What Are the Parts of an Appraisal?

A home purchase can be the most important financial decision many of us may ever consider. Whether it's where you raise your family, an additional vacation property or one of many rentals, the purchase of real property is a complex transaction that requires multiple parties to make it all happen.

Most people are familiar with the parties taking part in the transaction. The real estate agent is the most recognizable person in the transaction. Then, the lender provides the money necessary to bankroll the exchange. And ensuring all details of the transaction are completed and that a clear title transfers to the buyer from the seller is the title company.

To learn more about appraising, click here to see a short video or call us today to talk about your specific property.

So, who's responsible for making sure the property is worth the purchase price? This is where the appraiser comes in. We provide an unbiased estimate of what a buyer could expect to pay — or a seller receive — for a parcel of real estate, where both buyer and seller are informed parties. A licensed, certified, professional appraiser from Greater Orlando Appraisal Assoc., Inc. will ensure, you as an interested party, are informed.

Inspecting the subject property

To ascertain the true status of the property, it's our duty to first complete a thorough inspection. We must see features hands on, such as the number of bedrooms and bathrooms, the location, living areas, etc, to ensure they truly exist and are in the condition a typical person would expect them to be. To make sure the stated size of the property has not been misrepresented and convey the layout of the house, the inspection often includes creating a sketch of the floorplan. Most importantly, we identify any obvious features - or defects - that would affect the value of the property.

Once the site has been inspected, an appraiser uses two or three approaches to determining the value of the property: a paired sales analysis, a replacement cost calculation, and an income approach when rental properties are prevalent.

Cost Approach

Here, we pull information on local building costs, the cost of labor and other elements to derive how much it would cost to replace the property being appraised. This value often sets the upper limit on what a property would sell for. It's also the least used method.

Sales Comparison

Appraisers are intimately familiar with the neighborhoods in which they work. They thoroughly understand the value of specific features to the people of that area. Then, the appraiser looks up recent transactions in the area and finds properties which are 'comparable' to the property at hand. Using knowledge of the value of certain items such as square footage, additional bathrooms, hardwood floors, fireplaces or view lots (just to name a few), we adjust the comparable properties so that they are more accurately in line with the features of subject.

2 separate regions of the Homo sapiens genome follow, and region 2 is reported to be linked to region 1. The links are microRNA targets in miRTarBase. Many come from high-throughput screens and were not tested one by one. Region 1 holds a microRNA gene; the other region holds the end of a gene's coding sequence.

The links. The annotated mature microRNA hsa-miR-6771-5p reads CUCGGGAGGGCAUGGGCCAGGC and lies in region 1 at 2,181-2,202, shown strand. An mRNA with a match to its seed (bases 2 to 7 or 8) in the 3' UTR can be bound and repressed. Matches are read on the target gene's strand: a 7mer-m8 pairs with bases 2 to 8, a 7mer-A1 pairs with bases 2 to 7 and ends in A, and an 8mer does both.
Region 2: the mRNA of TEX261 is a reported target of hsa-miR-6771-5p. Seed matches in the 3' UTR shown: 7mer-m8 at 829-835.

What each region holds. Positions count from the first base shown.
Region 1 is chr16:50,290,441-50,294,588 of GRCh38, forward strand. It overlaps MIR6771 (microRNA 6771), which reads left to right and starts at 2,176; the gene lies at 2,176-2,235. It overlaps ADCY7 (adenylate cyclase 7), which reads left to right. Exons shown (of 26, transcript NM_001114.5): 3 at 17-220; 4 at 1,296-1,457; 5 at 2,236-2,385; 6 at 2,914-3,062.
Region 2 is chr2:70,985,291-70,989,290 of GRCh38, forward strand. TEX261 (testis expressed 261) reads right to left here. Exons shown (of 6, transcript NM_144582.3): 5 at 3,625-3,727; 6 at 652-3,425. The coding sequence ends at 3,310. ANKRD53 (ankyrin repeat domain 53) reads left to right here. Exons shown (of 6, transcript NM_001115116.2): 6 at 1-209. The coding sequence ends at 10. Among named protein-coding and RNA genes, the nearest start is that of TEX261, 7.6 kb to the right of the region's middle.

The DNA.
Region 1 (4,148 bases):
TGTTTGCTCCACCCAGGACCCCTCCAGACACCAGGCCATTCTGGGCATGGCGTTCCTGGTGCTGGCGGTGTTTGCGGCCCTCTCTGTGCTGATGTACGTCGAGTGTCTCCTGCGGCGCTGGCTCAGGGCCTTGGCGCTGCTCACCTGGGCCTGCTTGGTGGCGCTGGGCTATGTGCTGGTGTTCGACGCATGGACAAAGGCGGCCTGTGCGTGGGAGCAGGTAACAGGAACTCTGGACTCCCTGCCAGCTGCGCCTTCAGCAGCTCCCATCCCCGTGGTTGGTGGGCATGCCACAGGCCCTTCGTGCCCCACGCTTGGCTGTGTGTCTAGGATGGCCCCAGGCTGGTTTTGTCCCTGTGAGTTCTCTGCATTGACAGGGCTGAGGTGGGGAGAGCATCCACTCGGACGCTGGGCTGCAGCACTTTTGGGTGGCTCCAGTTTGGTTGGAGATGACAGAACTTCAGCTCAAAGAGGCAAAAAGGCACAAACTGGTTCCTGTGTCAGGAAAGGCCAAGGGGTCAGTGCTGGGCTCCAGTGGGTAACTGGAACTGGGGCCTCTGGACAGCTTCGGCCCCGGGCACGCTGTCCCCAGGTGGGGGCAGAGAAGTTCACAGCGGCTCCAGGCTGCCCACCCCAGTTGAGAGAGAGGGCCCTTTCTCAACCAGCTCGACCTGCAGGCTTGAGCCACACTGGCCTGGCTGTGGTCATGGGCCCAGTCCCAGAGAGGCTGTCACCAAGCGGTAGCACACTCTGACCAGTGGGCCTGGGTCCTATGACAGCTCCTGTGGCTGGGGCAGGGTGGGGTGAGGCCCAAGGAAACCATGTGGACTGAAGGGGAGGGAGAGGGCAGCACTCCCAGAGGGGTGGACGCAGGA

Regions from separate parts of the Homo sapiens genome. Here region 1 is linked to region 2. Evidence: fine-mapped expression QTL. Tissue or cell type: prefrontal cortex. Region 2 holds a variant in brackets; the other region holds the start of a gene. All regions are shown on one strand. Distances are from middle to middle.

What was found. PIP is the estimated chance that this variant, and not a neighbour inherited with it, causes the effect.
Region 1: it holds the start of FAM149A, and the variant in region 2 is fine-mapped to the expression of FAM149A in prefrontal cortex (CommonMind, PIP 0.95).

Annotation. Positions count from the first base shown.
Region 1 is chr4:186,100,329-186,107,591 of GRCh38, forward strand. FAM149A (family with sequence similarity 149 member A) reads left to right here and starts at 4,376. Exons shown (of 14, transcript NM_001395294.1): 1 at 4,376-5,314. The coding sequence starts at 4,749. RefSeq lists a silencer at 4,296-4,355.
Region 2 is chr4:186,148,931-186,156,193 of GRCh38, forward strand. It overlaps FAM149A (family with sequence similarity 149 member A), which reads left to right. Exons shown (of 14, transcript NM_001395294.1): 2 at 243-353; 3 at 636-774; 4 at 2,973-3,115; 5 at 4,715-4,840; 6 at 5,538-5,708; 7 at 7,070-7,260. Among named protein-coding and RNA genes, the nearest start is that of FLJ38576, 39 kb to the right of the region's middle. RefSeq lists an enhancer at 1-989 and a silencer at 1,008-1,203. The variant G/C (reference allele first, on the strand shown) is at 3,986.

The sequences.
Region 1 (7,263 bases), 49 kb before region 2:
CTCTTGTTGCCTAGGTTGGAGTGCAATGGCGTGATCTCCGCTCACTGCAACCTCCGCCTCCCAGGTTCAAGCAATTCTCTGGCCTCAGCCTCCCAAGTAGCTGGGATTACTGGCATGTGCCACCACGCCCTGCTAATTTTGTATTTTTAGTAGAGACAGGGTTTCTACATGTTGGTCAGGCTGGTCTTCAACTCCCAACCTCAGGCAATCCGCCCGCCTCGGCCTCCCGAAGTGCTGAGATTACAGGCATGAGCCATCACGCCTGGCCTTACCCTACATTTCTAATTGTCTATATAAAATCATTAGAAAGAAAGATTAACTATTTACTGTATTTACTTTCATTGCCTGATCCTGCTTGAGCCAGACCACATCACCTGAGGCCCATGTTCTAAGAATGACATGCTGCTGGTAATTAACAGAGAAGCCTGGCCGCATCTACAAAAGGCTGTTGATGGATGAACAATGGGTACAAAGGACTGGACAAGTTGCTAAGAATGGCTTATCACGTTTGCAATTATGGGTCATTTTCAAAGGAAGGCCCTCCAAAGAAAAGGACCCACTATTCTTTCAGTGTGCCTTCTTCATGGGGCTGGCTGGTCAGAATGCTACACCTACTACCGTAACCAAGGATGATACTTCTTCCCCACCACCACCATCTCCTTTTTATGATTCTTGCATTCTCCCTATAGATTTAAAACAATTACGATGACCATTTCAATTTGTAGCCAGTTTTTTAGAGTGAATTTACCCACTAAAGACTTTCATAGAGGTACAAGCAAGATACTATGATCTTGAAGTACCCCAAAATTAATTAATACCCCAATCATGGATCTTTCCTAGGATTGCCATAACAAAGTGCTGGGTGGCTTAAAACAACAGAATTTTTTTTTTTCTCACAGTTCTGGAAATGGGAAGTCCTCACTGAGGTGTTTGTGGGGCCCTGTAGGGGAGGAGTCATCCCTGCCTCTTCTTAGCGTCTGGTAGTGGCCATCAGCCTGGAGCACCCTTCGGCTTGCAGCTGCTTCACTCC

• If, for example, the comparable property has an extra half bath that the subject does not, the appraiser may subtract the value of that half bath from the sales price of the comparable home.
  • However, if the subject has an extra half-bathroom and the comparable does not, the appraiser might add a certain amount to the comparable property.

An opinion of what the subject could sell for can only be determined once all differences between the comps and the subject have been evaluated. At Greater Orlando Appraisal Assoc., Inc., we are experts when it comes to knowing the value of real estate features in Orlando and Orange County neighborhoods. The sales comparison approach to value is usually awarded the most weight when an appraisal is for a home purchase.

Valuation Using the Income Approach

In the case of income producing properties - rental houses for example - we may use a third approach to value. In this case, the amount of revenue the real estate generates is factored in with other rents in the area for comparable properties to determine the current value.

Putting It All Together

Examining the data from all applicable approaches, the appraiser is then ready to document an estimated market value for the property at hand. It is important to note that while the appraised value is probably the most reliable indication of what a property is worth, it probably will not be the final sales price. Depending on the specific situations of the buyer or seller, their level of urgency or a buyer's desire for that exact property, the closing price of a home can always be driven up or down.But the appraised value is often employed as a guideline for lenders who don't want to loan a buyer more money than the property is actually worth. The bottom line is, an appraiser from Greater Orlando Appraisal Assoc., Inc. will help you get the most accurate property value, so you can make the most informed real estate decisions.